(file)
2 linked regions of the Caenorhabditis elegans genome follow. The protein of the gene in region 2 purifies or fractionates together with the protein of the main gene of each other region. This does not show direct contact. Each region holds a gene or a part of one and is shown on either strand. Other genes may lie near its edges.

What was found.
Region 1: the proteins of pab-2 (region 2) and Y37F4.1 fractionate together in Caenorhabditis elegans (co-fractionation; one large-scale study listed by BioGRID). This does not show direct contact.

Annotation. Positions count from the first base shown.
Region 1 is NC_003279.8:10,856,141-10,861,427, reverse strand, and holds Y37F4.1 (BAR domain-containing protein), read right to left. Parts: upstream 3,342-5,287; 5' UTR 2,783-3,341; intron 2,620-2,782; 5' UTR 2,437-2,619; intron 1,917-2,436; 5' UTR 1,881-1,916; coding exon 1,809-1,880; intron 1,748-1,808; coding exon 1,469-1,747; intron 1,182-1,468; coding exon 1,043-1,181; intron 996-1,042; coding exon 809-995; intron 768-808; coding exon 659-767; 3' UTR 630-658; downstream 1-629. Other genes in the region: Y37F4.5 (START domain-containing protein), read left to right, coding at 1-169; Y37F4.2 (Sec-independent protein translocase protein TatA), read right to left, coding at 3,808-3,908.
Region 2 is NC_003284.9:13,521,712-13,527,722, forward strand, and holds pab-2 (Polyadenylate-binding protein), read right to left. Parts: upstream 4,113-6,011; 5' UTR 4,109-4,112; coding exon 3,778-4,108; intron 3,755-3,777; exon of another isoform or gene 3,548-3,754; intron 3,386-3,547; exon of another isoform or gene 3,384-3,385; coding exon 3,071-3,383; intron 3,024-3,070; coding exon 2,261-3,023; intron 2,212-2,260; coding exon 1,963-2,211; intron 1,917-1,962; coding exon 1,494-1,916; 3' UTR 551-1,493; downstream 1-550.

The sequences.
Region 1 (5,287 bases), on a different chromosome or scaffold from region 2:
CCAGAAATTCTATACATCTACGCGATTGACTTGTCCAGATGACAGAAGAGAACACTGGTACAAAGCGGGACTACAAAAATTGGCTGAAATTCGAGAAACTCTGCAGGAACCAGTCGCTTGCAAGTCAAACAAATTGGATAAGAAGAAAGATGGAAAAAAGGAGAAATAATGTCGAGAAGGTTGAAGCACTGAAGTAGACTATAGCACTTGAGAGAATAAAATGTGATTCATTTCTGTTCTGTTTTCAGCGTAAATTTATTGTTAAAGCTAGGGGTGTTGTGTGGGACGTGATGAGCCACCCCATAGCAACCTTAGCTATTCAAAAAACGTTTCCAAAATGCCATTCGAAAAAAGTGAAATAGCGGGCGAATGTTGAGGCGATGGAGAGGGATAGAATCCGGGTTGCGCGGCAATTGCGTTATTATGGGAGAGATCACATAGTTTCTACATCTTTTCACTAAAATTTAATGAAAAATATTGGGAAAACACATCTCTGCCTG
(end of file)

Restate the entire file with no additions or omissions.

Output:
2 linked regions of the Caenorhabditis elegans genome follow. The protein of the gene in region 2 purifies or fractionates together with the protein of the main gene of each other region. This does not show direct contact. Each region holds a gene or a part of one and is shown on either strand. Other genes may lie near its edges.

What was found.
Region 1: the proteins of pab-2 (region 2) and Y37F4.1 fractionate together in Caenorhabditis elegans (co-fractionation; one large-scale study listed by BioGRID). This does not show direct contact.

Annotation. Positions count from the first base shown.
Region 1 is NC_003279.8:10,856,141-10,861,427, reverse strand, and holds Y37F4.1 (BAR domain-containing protein), read right to left. Parts: upstream 3,342-5,287; 5' UTR 2,783-3,341; intron 2,620-2,782; 5' UTR 2,437-2,619; intron 1,917-2,436; 5' UTR 1,881-1,916; coding exon 1,809-1,880; intron 1,748-1,808; coding exon 1,469-1,747; intron 1,182-1,468; coding exon 1,043-1,181; intron 996-1,042; coding exon 809-995; intron 768-808; coding exon 659-767; 3' UTR 630-658; downstream 1-629. Other genes in the region: Y37F4.5 (START domain-containing protein), read left to right, coding at 1-169; Y37F4.2 (Sec-independent protein translocase protein TatA), read right to left, coding at 3,808-3,908.
Region 2 is NC_003284.9:13,521,712-13,527,722, forward strand, and holds pab-2 (Polyadenylate-binding protein), read right to left. Parts: upstream 4,113-6,011; 5' UTR 4,109-4,112; coding exon 3,778-4,108; intron 3,755-3,777; exon of another isoform or gene 3,548-3,754; intron 3,386-3,547; exon of another isoform or gene 3,384-3,385; coding exon 3,071-3,383; intron 3,024-3,070; coding exon 2,261-3,023; intron 2,212-2,260; coding exon 1,963-2,211; intron 1,917-1,962; coding exon 1,494-1,916; 3' UTR 551-1,493; downstream 1-550.

The sequences.
Region 1 (5,287 bases), on a different chromosome or scaffold from region 2:
CCAGAAATTCTATACATCTACGCGATTGACTTGTCCAGATGACAGAAGAGAACACTGGTACAAAGCGGGACTACAAAAATTGGCTGAAATTCGAGAAACTCTGCAGGAACCAGTCGCTTGCAAGTCAAACAAATTGGATAAGAAGAAAGATGGAAAAAAGGAGAAATAATGTCGAGAAGGTTGAAGCACTGAAGTAGACTATAGCACTTGAGAGAATAAAATGTGATTCATTTCTGTTCTGTTTTCAGCGTAAATTTATTGTTAAAGCTAGGGGTGTTGTGTGGGACGTGATGAGCCACCCCATAGCAACCTTAGCTATTCAAAAAACGTTTCCAAAATGCCATTCGAAAAAAGTGAAATAGCGGGCGAATGTTGAGGCGATGGAGAGGGATAGAATCCGGGTTGCGCGGCAATTGCGTTATTATGGGAGAGATCACATAGTTTCTACATCTTTTCACTAAAATTTAATGAAAAATATTGGGAAAACACATCTCTGCCTG